Your party members react to both your choices and the words of each other, and you see this in just the text but their pictures. I liked seeing Verse of the Scarlet Chorus make cover her ears while I asked Barik of the Disfavored about some … ahem, performance issues … from the big guy. I found this delightful.
Combat feels more challenging
Tyranny has the standard split of character roles (tank fighters, damage-dealing rogues and archers, and spellcasters). Nothing new with those. But compared to Pillars of Eternity, fights feel not just more fluid but more difficult as well.
It starts with the spell system. Tyranny doesn’t have a standard collection of spells. You mix-and-match symbols you learn and find to create your spellbook. You may fire off a frost spell, but you can add tweaks to its range or effects to it. This also breaks your spellcasters from archetypes, should you wish. My mage focuses on atrophy magic, but I also enjoy throwing out an illusion spell that makes the target has fallen into a pit. This is a good way to either soften up an enemy for your tanks and archers to take out or stall the odds in your favor when you find yourself outnumbered by too many foes.
Tyranny also has a combo system with your “hero” and other party members. A combo with Verse of the Scarlet Chorus can leave a foe on the ground prone, leaving it open to a bloody follow-up from your character. Lantry, a sage who fought with the rebels, is a healer who has a special heal for the hero. I found myself relying on these to get through tough battles, and I appreciated being able to pump out a little extra firepower or healing when I needed it.
A Roman flavor
Most fantasy RPGs feel like they’re stuck in either the Middle Ages or the Renaissance. Tyranny gives me the sense of playing as a leading figure in a Roman army. Iron is a vital resource, as many foes (and allies as well) don bronze arms and armor. The bureaucracy jockeying for favor in Kyros’s army also puts me in place of histories I’ve read about Rome. It’s a different take on a fantasy world, one that’s enticing me to play when I should be doing others things instead.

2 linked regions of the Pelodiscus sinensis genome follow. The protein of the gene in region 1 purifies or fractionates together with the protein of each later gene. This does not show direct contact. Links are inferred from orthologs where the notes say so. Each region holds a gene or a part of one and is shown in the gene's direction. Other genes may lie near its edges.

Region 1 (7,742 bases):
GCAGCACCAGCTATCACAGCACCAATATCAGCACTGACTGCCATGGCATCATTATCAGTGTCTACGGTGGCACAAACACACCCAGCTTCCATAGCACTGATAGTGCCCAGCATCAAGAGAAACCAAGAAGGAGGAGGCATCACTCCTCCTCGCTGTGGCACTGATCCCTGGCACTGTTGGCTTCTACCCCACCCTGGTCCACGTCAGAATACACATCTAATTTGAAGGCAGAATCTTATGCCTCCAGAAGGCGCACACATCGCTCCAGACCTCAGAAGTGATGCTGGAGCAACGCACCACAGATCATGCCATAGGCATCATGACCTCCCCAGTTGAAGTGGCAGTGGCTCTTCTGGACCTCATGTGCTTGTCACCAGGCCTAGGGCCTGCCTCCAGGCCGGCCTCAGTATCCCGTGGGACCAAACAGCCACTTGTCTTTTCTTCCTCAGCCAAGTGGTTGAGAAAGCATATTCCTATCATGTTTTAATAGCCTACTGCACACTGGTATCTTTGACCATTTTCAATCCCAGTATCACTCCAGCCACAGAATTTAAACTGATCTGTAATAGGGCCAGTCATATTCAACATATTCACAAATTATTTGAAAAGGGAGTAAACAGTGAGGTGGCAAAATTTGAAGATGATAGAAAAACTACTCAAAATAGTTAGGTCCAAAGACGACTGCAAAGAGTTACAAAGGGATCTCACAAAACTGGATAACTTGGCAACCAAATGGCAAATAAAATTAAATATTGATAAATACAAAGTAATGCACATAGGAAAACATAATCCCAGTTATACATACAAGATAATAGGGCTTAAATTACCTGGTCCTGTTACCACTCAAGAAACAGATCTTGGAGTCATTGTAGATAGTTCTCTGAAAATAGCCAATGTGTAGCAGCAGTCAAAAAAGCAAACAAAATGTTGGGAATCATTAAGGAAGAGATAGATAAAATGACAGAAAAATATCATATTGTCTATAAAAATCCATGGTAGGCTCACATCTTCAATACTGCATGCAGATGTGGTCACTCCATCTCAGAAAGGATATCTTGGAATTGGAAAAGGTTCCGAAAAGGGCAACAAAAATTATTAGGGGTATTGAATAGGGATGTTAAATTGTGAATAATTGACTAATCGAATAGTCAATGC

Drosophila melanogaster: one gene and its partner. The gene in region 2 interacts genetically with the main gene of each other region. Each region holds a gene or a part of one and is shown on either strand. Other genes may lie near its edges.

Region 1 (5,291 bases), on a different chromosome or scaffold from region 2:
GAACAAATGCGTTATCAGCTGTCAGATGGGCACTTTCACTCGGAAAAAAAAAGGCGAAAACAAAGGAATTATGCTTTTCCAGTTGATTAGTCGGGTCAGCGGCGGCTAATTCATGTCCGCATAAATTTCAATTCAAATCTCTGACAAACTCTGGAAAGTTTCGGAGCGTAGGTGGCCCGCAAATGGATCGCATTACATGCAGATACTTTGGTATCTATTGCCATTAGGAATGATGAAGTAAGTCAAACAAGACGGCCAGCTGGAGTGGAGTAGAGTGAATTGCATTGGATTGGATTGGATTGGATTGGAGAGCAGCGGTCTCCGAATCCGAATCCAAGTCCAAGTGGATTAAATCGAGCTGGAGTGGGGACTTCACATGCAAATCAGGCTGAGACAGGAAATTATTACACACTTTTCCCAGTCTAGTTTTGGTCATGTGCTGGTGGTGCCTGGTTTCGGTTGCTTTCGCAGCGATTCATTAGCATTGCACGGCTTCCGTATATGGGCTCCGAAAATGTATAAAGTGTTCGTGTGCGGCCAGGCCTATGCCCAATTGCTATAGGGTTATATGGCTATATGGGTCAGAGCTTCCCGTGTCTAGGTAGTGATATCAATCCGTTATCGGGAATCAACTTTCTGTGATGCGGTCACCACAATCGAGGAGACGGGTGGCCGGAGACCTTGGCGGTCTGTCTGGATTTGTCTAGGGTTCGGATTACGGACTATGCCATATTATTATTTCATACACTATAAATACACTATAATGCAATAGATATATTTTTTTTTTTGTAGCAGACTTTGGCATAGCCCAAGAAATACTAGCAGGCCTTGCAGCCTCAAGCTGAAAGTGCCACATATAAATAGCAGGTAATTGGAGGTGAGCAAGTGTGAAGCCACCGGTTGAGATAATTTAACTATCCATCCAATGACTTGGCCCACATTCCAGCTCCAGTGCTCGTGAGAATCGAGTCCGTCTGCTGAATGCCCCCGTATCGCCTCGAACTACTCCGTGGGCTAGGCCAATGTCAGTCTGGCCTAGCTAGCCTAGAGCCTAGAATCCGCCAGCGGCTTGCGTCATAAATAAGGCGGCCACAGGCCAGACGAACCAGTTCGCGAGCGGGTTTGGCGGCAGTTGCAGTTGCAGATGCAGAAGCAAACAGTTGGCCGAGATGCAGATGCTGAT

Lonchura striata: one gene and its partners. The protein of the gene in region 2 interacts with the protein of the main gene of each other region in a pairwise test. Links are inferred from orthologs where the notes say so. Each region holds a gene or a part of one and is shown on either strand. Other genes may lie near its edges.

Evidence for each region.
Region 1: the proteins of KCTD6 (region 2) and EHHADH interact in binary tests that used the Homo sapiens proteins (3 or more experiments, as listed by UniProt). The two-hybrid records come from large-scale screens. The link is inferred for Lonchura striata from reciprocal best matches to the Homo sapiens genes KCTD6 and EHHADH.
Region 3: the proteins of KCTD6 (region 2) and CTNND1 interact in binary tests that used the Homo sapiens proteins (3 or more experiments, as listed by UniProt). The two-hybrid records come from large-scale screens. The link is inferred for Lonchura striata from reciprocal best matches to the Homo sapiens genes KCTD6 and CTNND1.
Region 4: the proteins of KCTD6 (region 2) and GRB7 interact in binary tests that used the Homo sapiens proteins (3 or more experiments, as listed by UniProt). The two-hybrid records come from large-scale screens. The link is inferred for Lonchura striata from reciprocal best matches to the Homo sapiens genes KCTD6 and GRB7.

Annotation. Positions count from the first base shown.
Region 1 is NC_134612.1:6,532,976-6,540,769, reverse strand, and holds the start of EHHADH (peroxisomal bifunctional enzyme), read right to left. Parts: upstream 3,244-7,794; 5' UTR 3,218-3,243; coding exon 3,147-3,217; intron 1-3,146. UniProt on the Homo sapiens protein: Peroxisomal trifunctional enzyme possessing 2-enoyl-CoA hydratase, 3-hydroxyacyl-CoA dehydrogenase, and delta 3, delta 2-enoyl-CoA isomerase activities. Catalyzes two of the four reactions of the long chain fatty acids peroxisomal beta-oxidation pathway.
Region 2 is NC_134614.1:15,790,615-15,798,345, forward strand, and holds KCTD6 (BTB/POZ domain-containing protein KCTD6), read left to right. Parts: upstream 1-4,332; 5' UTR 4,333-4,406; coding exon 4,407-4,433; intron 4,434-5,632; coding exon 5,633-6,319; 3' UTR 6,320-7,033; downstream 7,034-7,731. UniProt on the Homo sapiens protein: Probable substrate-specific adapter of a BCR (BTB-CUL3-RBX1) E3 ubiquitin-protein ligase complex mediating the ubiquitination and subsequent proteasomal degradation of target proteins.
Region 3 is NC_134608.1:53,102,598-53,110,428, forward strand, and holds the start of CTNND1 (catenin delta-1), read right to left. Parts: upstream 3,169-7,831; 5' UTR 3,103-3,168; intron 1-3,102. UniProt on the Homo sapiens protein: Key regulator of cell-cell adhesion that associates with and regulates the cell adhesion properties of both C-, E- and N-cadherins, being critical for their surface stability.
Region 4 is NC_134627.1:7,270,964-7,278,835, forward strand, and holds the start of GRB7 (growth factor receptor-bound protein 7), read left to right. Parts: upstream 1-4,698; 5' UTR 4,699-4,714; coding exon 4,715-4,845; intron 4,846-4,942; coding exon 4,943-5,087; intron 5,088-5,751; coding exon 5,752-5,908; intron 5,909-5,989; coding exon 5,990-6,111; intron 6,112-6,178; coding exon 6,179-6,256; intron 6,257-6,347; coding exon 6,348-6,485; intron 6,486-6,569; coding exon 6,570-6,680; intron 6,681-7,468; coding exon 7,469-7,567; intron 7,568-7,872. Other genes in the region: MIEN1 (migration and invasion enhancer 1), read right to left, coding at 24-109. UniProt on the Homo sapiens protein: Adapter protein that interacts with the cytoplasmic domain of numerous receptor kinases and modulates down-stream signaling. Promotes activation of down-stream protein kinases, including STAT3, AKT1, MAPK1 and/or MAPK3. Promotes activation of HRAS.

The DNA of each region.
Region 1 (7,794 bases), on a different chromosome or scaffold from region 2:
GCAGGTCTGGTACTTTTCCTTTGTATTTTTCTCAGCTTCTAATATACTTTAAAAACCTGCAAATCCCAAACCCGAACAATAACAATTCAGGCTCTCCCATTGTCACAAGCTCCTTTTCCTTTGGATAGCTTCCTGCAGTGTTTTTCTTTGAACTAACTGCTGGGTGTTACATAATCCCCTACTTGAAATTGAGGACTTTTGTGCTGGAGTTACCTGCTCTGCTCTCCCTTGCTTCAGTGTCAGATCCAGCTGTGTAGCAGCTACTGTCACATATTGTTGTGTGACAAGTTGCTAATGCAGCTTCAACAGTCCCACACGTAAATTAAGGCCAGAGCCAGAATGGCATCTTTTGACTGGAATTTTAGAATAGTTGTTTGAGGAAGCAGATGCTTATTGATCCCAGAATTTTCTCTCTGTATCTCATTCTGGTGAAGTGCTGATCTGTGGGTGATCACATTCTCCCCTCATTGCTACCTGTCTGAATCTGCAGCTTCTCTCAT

What you won’t like
Foes make some dumb decisions
I know why Kyros won. His foes are dumber than a bag of hammers.
In combat, the A.I. isn’t good at positioning its units to cut off party members. It doesn’t try to isolate my spellcasters. Some of the battles are hard, but I find that difficulty comes from either being outnumbered or poor tactics on my part (that entropy spell of mine never works as well as I think it should).
I hope future patches improve the A.I.’s tactical smarts.
Conclusion (so far)
Knights of the Old Republic 2 is one of Obsidian’s masterworks. Its storytelling stands out in Fallout: New Vegas and Neverwinter Nights 2: Mask of the Betrayer as well, along with the trial scene in Neverwinter Nights 2. So far in my playthrough, Tyranny channels the studio at its best when it comes to its world-building, and I’m interested in seeing where the faction-building and my relationships with my party go from here.
But good could be just a little smarter.
Tyranny is out now on digital game retailers for PC and Mac. The publisher gave GamesBeat a PC download code for the purposes of this review.